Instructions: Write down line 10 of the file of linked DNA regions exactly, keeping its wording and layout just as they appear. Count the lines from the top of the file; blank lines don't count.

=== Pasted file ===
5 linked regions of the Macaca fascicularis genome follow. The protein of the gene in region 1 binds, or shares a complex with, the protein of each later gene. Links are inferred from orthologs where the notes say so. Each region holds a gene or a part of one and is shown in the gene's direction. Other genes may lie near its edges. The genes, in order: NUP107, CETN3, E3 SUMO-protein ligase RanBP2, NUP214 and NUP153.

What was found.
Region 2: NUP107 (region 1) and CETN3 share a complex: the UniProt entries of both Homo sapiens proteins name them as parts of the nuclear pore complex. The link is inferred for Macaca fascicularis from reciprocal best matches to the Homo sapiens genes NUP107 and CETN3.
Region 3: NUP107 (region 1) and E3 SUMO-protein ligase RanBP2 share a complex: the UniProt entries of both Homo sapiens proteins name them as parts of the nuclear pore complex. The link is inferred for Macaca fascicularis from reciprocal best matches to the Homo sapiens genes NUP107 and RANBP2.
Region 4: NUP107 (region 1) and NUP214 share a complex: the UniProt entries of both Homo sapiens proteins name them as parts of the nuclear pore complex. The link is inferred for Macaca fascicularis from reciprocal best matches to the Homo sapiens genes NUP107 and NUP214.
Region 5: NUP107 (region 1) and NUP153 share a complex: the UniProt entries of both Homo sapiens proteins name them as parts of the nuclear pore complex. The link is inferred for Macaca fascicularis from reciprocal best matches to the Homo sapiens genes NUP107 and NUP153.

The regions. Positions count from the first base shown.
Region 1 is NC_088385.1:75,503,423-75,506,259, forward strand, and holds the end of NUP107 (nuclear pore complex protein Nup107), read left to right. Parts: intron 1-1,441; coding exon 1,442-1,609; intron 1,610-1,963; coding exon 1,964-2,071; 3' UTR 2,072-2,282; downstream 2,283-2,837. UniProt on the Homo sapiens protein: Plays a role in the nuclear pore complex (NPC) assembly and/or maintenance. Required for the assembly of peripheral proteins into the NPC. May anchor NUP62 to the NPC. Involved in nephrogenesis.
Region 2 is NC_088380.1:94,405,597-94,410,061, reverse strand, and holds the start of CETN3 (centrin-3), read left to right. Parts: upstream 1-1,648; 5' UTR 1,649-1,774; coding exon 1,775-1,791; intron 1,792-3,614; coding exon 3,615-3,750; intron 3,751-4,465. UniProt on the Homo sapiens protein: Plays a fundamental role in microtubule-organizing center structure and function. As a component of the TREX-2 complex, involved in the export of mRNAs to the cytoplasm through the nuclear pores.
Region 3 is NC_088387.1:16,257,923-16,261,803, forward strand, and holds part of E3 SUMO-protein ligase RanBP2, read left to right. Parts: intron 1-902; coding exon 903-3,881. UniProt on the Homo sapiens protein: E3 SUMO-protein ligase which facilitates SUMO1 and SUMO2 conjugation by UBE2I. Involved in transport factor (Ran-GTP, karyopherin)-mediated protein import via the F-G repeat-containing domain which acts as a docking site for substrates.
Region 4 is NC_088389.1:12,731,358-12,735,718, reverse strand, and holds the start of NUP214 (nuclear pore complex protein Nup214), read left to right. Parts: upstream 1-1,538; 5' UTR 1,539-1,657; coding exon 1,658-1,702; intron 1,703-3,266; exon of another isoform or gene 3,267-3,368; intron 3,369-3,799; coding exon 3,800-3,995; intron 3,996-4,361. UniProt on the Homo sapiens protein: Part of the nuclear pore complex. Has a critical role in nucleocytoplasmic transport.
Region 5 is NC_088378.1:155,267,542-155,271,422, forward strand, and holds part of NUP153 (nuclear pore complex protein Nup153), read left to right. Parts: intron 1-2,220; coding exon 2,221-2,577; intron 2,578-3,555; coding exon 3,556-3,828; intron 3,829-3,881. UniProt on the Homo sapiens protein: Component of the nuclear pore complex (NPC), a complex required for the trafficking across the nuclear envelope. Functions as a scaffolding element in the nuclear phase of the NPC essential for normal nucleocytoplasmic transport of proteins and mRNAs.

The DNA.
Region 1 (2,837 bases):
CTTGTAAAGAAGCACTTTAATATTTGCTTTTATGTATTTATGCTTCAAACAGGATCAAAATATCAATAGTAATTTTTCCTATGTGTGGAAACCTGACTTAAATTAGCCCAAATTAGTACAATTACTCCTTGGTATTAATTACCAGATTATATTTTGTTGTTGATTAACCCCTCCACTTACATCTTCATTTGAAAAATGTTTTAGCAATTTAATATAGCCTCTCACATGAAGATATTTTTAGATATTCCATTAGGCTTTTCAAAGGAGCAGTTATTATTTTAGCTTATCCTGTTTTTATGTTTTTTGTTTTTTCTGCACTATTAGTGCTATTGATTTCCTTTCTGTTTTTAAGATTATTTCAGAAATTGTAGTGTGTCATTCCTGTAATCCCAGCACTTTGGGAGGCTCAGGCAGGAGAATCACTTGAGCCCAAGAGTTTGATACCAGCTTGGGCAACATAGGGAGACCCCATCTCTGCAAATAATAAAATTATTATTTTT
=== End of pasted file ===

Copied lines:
Region 3 is NC_088387.1:16,257,923-16,261,803, forward strand, and holds part of E3 SUMO-protein ligase RanBP2, read left to right. Parts: intron 1-902; coding exon 903-3,881. UniProt on the Homo sapiens protein: E3 SUMO-protein ligase which facilitates SUMO1 and SUMO2 conjugation by UBE2I. Involved in transport factor (Ran-GTP, karyopherin)-mediated protein import via the F-G repeat-containing domain which acts as a docking site for substrates.